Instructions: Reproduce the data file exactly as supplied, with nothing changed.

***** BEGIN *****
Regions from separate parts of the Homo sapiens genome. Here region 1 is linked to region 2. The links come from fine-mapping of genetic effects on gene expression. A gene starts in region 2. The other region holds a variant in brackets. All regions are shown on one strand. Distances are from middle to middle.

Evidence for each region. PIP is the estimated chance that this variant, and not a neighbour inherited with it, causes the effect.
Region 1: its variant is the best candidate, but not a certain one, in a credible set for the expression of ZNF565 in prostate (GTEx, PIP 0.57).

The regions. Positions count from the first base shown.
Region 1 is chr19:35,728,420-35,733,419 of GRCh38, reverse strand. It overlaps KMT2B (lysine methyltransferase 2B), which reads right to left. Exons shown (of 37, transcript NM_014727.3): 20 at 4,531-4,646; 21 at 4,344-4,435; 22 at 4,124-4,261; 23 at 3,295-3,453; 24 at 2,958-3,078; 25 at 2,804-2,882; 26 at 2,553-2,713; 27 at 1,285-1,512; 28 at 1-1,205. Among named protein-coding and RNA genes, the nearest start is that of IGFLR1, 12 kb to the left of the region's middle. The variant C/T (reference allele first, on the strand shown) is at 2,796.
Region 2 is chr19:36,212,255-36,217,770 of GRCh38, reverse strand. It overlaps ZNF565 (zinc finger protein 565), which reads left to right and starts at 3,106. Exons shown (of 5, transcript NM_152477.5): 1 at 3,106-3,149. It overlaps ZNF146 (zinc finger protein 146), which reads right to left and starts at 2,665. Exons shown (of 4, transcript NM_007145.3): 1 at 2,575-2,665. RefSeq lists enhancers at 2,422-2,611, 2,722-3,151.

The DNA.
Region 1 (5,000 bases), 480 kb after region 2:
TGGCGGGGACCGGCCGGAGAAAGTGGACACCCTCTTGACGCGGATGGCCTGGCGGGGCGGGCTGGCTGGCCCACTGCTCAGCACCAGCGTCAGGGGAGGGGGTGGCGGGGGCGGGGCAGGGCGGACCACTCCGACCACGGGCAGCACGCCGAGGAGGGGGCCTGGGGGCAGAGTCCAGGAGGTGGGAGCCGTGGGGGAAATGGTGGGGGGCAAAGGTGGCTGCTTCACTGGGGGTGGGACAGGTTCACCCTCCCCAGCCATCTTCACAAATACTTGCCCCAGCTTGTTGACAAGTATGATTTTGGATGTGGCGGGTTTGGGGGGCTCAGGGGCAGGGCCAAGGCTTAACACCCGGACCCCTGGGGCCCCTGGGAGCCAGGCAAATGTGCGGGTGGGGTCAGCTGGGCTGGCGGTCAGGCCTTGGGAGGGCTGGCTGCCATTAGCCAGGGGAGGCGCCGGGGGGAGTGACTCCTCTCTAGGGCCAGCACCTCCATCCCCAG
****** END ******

Regions from separate parts of the Homo sapiens genome. Here region 1 is linked to region 2. The links come from fine-mapping of genetic effects on gene expression. A gene starts in region 2. The other region holds a variant in brackets. All regions are shown on one strand. Distances are from middle to middle.

Evidence for each region. PIP is the estimated chance that this variant, and not a neighbour inherited with it, causes the effect.
Region 1: its variant is the best candidate, but not a certain one, in a credible set for the expression of ZNF565 in prostate (GTEx, PIP 0.57).

The regions. Positions count from the first base shown.
Region 1 is chr19:35,728,420-35,733,419 of GRCh38, reverse strand. It overlaps KMT2B (lysine methyltransferase 2B), which reads right to left. Exons shown (of 37, transcript NM_014727.3): 20 at 4,531-4,646; 21 at 4,344-4,435; 22 at 4,124-4,261; 23 at 3,295-3,453; 24 at 2,958-3,078; 25 at 2,804-2,882; 26 at 2,553-2,713; 27 at 1,285-1,512; 28 at 1-1,205. Among named protein-coding and RNA genes, the nearest start is that of IGFLR1, 12 kb to the left of the region's middle. The variant C/T (reference allele first, on the strand shown) is at 2,796.
Region 2 is chr19:36,212,255-36,217,770 of GRCh38, reverse strand. It overlaps ZNF565 (zinc finger protein 565), which reads left to right and starts at 3,106. Exons shown (of 5, transcript NM_152477.5): 1 at 3,106-3,149. It overlaps ZNF146 (zinc finger protein 146), which reads right to left and starts at 2,665. Exons shown (of 4, transcript NM_007145.3): 1 at 2,575-2,665. RefSeq lists enhancers at 2,422-2,611, 2,722-3,151.

The DNA.
Region 1 (5,000 bases), 480 kb after region 2:
TGGCGGGGACCGGCCGGAGAAAGTGGACACCCTCTTGACGCGGATGGCCTGGCGGGGCGGGCTGGCTGGCCCACTGCTCAGCACCAGCGTCAGGGGAGGGGGTGGCGGGGGCGGGGCAGGGCGGACCACTCCGACCACGGGCAGCACGCCGAGGAGGGGGCCTGGGGGCAGAGTCCAGGAGGTGGGAGCCGTGGGGGAAATGGTGGGGGGCAAAGGTGGCTGCTTCACTGGGGGTGGGACAGGTTCACCCTCCCCAGCCATCTTCACAAATACTTGCCCCAGCTTGTTGACAAGTATGATTTTGGATGTGGCGGGTTTGGGGGGCTCAGGGGCAGGGCCAAGGCTTAACACCCGGACCCCTGGGGCCCCTGGGAGCCAGGCAAATGTGCGGGTGGGGTCAGCTGGGCTGGCGGTCAGGCCTTGGGAGGGCTGGCTGCCATTAGCCAGGGGAGGCGCCGGGGGGAGTGACTCCTCTCTAGGGCCAGCACCTCCATCCCCAG